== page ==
The following essay is reprinted with permission from The Conversation, an online publication covering the latest research.
As Amazon releases an Echo Dot smart-home device aimed at children, it’s entering a busy and growing marketplace. More than one-third of U.S. homes with children has at least one “internet of things” connected toy—like a cuddly creature who can listen to and respond to a child’s inquiries. Many more of these devices are on the way, around the worldand in North America specifically.
These toys wirelessly connect with online databases to recognize voices and images, identifying children’s queries, commands and requests and responding to them. They’re often billed as improving children’s quality of play, providing children with new experiences of collaborative play, and developing children’s literacy, numeric and social skills.
Online devices raise privacy concerns for all their users, but children are particularly vulnerable and have special legal protections. Consumer advocates have raised alarms about the toys’ insecure wireless internetconnections—either directly over Wi-Fi or via Bluetooth to a smartphone or tablet with internet access.
As someone with both academic and practical experience in security, law enforcement and applied technology, I know these fears are not hypothetical. Here are four examples of when internet of things toys put kids’ security and privacy at risk.
1. Unsecured wireless connections
Some “internet of things” toys can connect to smartphone apps without any form of authentication. So a user can download a free app, find an associated toy nearby, and then communicate directly with the child playing with that toy. In 2015, security researchers discovered that Hello Barbie, an internet-enabled Barbie doll, automatically connected to unsecured Wi-Fi networks that broadcast the network name “Barbie.” It would be very simple for an attacker to set up a Wi-Fi network with that name and communicate directly with an unsuspecting child.
The same thing could happen with unsecured Bluetooth connections to the Toy-Fi Teddy, I-Que Intelligent Robot and Furby Connect toys, a British consumer watchdog group revealed in 2017.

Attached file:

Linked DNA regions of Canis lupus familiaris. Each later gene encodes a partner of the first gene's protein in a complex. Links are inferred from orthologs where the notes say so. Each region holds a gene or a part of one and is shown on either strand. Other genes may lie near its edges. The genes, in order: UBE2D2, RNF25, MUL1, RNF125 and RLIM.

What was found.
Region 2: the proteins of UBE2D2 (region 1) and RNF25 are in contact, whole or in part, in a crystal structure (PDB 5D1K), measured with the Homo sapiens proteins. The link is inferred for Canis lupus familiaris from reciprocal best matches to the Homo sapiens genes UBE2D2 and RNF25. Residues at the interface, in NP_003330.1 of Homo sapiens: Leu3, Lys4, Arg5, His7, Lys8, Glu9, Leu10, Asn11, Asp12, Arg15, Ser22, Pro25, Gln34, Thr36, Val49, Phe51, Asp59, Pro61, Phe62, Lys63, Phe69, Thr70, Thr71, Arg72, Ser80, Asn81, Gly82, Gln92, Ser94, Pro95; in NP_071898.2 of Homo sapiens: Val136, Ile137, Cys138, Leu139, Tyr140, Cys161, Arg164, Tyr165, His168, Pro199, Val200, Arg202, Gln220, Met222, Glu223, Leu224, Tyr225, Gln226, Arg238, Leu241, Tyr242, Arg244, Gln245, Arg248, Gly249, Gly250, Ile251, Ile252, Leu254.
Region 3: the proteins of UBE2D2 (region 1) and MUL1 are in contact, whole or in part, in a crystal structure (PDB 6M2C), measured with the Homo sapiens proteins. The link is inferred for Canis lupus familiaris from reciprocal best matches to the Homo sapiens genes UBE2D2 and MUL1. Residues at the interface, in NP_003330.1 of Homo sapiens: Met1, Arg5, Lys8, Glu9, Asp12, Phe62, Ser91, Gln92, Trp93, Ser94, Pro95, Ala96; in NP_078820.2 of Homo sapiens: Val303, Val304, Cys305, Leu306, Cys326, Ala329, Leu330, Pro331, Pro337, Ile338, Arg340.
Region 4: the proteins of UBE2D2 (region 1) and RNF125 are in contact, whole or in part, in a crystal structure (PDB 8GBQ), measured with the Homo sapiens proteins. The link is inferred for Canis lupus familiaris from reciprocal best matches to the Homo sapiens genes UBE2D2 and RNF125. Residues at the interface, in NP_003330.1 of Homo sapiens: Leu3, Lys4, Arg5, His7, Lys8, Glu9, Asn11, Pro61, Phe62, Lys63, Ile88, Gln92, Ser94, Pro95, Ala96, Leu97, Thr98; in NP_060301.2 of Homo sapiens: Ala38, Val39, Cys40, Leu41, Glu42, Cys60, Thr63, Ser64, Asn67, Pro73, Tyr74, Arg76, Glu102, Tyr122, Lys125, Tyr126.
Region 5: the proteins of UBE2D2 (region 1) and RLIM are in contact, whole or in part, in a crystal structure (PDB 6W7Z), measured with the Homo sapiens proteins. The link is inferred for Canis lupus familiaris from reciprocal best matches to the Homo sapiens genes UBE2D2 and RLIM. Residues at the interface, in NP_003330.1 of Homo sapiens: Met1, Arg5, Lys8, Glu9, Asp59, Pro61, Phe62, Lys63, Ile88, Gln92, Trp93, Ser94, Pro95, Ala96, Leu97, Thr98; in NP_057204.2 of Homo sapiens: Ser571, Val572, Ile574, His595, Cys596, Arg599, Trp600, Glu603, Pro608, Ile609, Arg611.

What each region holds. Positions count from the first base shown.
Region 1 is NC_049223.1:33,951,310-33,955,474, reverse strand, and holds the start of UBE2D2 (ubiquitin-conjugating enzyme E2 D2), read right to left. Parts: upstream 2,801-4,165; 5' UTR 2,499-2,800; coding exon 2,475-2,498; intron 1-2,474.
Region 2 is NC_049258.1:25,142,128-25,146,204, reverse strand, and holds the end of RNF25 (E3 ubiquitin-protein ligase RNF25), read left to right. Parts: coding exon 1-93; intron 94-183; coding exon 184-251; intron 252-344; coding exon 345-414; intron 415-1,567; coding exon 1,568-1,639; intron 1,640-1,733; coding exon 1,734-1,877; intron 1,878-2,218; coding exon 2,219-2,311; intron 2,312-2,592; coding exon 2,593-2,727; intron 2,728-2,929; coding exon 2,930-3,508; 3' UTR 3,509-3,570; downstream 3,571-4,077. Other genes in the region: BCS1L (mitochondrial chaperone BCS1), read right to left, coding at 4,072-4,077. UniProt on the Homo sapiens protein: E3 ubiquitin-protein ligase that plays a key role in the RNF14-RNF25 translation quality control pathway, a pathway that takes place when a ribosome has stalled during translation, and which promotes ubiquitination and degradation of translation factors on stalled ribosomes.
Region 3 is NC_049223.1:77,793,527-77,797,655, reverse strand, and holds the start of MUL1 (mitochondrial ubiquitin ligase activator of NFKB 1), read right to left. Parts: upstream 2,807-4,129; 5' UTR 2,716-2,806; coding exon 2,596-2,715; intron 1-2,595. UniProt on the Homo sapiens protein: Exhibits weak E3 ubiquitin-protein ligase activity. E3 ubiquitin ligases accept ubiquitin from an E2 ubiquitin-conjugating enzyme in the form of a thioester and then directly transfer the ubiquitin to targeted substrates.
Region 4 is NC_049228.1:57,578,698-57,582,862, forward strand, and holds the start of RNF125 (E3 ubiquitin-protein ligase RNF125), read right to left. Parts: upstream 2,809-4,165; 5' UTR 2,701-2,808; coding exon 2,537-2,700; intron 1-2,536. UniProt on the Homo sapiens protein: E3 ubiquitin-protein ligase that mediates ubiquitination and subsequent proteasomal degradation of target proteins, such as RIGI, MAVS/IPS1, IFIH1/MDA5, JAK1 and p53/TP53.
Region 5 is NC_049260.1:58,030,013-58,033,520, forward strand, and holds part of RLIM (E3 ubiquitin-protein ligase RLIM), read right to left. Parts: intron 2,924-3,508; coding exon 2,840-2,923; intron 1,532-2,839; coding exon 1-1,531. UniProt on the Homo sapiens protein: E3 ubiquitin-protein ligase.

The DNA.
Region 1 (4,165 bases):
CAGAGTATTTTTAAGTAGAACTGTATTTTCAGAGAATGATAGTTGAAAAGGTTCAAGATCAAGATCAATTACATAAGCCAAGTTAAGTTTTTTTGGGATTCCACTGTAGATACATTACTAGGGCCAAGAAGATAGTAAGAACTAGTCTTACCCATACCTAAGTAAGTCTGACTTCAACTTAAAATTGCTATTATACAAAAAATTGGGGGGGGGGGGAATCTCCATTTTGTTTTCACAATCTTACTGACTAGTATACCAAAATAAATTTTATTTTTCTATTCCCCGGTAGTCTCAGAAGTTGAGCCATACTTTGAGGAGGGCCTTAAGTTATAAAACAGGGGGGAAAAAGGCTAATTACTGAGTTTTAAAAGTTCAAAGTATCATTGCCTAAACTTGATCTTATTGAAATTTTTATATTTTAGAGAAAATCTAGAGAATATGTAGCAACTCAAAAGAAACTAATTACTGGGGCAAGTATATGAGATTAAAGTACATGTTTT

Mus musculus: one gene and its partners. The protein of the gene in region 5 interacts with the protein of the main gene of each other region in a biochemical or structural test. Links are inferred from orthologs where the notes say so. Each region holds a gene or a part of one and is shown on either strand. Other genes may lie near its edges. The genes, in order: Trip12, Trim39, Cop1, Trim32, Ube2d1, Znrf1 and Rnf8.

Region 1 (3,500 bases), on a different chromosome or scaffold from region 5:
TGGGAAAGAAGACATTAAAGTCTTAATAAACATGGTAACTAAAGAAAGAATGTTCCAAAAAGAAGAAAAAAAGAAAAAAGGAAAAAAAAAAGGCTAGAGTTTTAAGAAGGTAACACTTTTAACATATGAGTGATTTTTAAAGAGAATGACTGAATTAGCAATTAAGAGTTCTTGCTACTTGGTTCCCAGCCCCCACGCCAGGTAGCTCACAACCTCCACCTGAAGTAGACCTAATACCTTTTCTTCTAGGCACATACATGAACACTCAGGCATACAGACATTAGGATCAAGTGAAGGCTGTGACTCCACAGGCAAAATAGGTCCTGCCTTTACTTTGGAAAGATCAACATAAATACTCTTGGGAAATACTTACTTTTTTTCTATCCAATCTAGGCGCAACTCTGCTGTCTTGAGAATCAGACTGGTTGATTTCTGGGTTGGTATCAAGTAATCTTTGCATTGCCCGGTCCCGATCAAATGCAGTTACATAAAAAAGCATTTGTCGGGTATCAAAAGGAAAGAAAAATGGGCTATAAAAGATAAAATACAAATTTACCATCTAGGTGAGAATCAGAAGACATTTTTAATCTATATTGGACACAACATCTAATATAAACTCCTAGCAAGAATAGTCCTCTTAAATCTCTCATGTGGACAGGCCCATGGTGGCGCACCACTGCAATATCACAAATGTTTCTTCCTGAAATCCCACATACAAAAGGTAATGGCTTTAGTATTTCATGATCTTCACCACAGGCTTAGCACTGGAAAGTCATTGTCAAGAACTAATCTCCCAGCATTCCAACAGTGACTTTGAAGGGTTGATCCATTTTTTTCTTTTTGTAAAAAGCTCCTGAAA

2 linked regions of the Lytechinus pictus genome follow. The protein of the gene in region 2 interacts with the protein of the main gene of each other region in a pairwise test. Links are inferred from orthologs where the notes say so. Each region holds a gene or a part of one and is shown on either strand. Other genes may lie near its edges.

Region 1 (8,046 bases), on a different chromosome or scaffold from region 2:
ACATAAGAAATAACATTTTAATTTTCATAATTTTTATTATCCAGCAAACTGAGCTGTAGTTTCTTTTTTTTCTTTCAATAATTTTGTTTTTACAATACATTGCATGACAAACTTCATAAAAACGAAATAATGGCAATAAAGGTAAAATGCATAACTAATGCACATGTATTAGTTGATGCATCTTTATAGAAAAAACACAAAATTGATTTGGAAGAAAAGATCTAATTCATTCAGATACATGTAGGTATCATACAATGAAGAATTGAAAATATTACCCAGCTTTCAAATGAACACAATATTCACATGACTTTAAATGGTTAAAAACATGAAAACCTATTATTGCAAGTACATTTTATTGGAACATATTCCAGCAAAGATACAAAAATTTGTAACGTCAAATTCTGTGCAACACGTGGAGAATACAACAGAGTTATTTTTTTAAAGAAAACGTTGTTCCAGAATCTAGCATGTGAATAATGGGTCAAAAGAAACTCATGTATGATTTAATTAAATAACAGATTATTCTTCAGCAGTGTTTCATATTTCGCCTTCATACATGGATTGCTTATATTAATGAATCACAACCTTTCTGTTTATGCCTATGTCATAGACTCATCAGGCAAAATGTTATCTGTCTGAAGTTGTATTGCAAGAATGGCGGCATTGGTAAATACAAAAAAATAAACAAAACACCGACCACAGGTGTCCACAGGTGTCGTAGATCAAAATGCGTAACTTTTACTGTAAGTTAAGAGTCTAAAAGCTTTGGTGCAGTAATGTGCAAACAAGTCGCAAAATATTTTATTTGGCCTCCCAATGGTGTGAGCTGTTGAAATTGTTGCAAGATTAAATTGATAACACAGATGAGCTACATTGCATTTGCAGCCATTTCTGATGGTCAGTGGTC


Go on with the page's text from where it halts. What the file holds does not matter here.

The toys’ ability to monitor children—even when used as intended and connected to official networks belonging to a toy’s manufacturer—violates Germany’s anti-surveillance laws. In 2017, German authorities declared the My Friend Cayla doll was an “illegal espionage apparatus,” ordering stores to pull it off the shelves and requiring parents to destroy or disable the toys.
Unsecured devices allow attackers to do more than just talk to children: A toy can talk to another internet-connected device, too. In 2017, security researchers hijacked a CloudPets connected stuffed animal and used it to place an order through an Amazon Echo in the same room.
2. Tracking kids’ movements
Some internet-connected toys have GPS like those in fitness trackers and smartphones, which can also reveal users’ locations, even if those users are children. In addition, the Bluetooth communications some toys use can be detected as far away as 30 feet. If someone within that range looks for a Bluetooth device—even if they’re only seeking to pair their own headphones with a smartphone—they’ll see the toy’s name, and know a child is nearby.
For instance, the Consumer Council of Norway found that smartwatches marketed to children were storing and transmitting locations without encryption, allowing strangers to track children’s movements. That group issued an alert in its country, but the discovery led authorities in Germany to ban the sale of children’s smartwatches.
3. Poor data protections
Internet-connected toys have cameras that watch kids and microphones that listen to them, recording what they see and hear. Sometimes they send that information to company servers that analyze the inputs and send back directions on how the toy should respond. But those functions can also be hijacked to listen in on family conversations or take photographs or video of children without the kids or parents ever noticing.
Toy manufacturers don’t always ensure the data is stored and transmitted securely, even when laws require it: In 2018, toymaker VTech was fined US$650,000 for failing to fulfill its promises to encrypt private data and for violating U.S. laws protecting children’s privacy.
4. Working with third parties
Toy companies have also shared the information they collect about kids with other companies – much as Facebook shared its users’ data with Cambridge Analytica and other firms.
And they can also surreptitiously share information from third parties with kids. One toy company came under fire, for example, in both Norway and the U.S. for a business relationship with Disney in which the My Friend Cayla doll was programmed to discuss what were described as the doll’s favorite Disney movies with kids. Parents weren’t told about this arrangement, which critics said amounted to “product placement”-style advertising in a toy.
What can parents do?
In my view, and according to consumer advice from the FBI, parents should carefully research internet-connected toys before buying them, and evaluate their capabilities, functioning, and security and privacy settings before bringing these devices into their homes. Without proper safeguards—by parents, if not toy companies—children are at risk, both individually and through collection of aggregate data about kids’ activities.